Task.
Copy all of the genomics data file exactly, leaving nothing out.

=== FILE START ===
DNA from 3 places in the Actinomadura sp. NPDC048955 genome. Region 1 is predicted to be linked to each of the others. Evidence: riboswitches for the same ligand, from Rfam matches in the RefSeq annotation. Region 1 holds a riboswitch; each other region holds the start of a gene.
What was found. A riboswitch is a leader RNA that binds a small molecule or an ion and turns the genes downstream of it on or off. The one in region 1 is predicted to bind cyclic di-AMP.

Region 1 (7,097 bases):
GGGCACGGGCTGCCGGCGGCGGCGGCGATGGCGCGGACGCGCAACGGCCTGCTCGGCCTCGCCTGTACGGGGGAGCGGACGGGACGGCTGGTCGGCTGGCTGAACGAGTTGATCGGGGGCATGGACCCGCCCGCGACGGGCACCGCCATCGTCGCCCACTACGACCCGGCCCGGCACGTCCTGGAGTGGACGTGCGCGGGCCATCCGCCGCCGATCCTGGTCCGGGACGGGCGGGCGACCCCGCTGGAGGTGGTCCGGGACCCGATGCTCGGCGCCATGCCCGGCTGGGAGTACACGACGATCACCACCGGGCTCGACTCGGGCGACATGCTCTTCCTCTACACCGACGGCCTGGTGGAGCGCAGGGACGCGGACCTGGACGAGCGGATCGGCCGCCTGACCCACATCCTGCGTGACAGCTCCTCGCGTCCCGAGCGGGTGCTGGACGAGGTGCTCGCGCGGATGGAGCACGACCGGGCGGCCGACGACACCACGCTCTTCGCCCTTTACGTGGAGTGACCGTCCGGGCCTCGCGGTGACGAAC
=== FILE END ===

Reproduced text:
DNA from 3 places in the Actinomadura sp. NPDC048955 genome. Region 1 is predicted to be linked to each of the others. Evidence: riboswitches for the same ligand, from Rfam matches in the RefSeq annotation. Region 1 holds a riboswitch; each other region holds the start of a gene.
What was found. A riboswitch is a leader RNA that binds a small molecule or an ion and turns the genes downstream of it on or off. The one in region 1 is predicted to bind cyclic di-AMP.

Region 1 (7,097 bases):
GGGCACGGGCTGCCGGCGGCGGCGGCGATGGCGCGGACGCGCAACGGCCTGCTCGGCCTCGCCTGTACGGGGGAGCGGACGGGACGGCTGGTCGGCTGGCTGAACGAGTTGATCGGGGGCATGGACCCGCCCGCGACGGGCACCGCCATCGTCGCCCACTACGACCCGGCCCGGCACGTCCTGGAGTGGACGTGCGCGGGCCATCCGCCGCCGATCCTGGTCCGGGACGGGCGGGCGACCCCGCTGGAGGTGGTCCGGGACCCGATGCTCGGCGCCATGCCCGGCTGGGAGTACACGACGATCACCACCGGGCTCGACTCGGGCGACATGCTCTTCCTCTACACCGACGGCCTGGTGGAGCGCAGGGACGCGGACCTGGACGAGCGGATCGGCCGCCTGACCCACATCCTGCGTGACAGCTCCTCGCGTCCCGAGCGGGTGCTGGACGAGGTGCTCGCGCGGATGGAGCACGACCGGGCGGCCGACGACACCACGCTCTTCGCCCTTTACGTGGAGTGACCGTCCGGGCCTCGCGGTGACGAAC